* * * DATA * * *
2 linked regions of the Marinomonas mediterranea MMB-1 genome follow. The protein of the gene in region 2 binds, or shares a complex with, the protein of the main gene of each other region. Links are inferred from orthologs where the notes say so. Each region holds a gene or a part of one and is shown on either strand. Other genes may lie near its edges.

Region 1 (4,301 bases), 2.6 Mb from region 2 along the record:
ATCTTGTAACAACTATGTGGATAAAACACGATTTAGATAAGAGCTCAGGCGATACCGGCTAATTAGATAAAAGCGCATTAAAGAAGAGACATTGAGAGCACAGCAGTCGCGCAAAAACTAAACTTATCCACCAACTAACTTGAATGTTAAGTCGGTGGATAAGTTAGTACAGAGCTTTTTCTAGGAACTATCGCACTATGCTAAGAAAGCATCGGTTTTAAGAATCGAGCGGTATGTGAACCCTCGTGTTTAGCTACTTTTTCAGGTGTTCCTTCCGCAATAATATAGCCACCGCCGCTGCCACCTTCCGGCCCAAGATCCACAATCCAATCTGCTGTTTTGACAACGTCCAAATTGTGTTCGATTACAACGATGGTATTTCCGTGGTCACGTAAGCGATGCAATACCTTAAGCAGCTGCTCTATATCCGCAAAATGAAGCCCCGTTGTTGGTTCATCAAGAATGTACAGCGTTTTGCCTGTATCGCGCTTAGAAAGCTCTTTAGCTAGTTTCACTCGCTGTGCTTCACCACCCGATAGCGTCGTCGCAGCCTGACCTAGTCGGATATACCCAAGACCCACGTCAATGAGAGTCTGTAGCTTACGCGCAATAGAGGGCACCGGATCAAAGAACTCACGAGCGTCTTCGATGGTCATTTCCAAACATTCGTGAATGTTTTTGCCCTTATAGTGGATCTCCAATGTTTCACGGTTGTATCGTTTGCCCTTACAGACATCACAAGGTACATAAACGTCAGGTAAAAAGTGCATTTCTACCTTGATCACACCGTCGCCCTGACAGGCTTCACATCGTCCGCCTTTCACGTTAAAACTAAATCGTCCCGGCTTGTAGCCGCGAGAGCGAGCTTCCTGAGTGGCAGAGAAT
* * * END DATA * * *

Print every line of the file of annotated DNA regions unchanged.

2 linked regions of the Marinomonas mediterranea MMB-1 genome follow. The protein of the gene in region 2 binds, or shares a complex with, the protein of the main gene of each other region. Links are inferred from orthologs where the notes say so. Each region holds a gene or a part of one and is shown on either strand. Other genes may lie near its edges.

Region 1 (4,301 bases), 2.6 Mb from region 2 along the record:
ATCTTGTAACAACTATGTGGATAAAACACGATTTAGATAAGAGCTCAGGCGATACCGGCTAATTAGATAAAAGCGCATTAAAGAAGAGACATTGAGAGCACAGCAGTCGCGCAAAAACTAAACTTATCCACCAACTAACTTGAATGTTAAGTCGGTGGATAAGTTAGTACAGAGCTTTTTCTAGGAACTATCGCACTATGCTAAGAAAGCATCGGTTTTAAGAATCGAGCGGTATGTGAACCCTCGTGTTTAGCTACTTTTTCAGGTGTTCCTTCCGCAATAATATAGCCACCGCCGCTGCCACCTTCCGGCCCAAGATCCACAATCCAATCTGCTGTTTTGACAACGTCCAAATTGTGTTCGATTACAACGATGGTATTTCCGTGGTCACGTAAGCGATGCAATACCTTAAGCAGCTGCTCTATATCCGCAAAATGAAGCCCCGTTGTTGGTTCATCAAGAATGTACAGCGTTTTGCCTGTATCGCGCTTAGAAAGCTCTTTAGCTAGTTTCACTCGCTGTGCTTCACCACCCGATAGCGTCGTCGCAGCCTGACCTAGTCGGATATACCCAAGACCCACGTCAATGAGAGTCTGTAGCTTACGCGCAATAGAGGGCACCGGATCAAAGAACTCACGAGCGTCTTCGATGGTCATTTCCAAACATTCGTGAATGTTTTTGCCCTTATAGTGGATCTCCAATGTTTCACGGTTGTATCGTTTGCCCTTACAGACATCACAAGGTACATAAACGTCAGGTAAAAAGTGCATTTCTACCTTGATCACACCGTCGCCCTGACAGGCTTCACATCGTCCGCCTTTCACGTTAAAACTAAATCGTCCCGGCTTGTAGCCGCGAGAGCGAGCTTCCTGAGTGGCAGAGAAT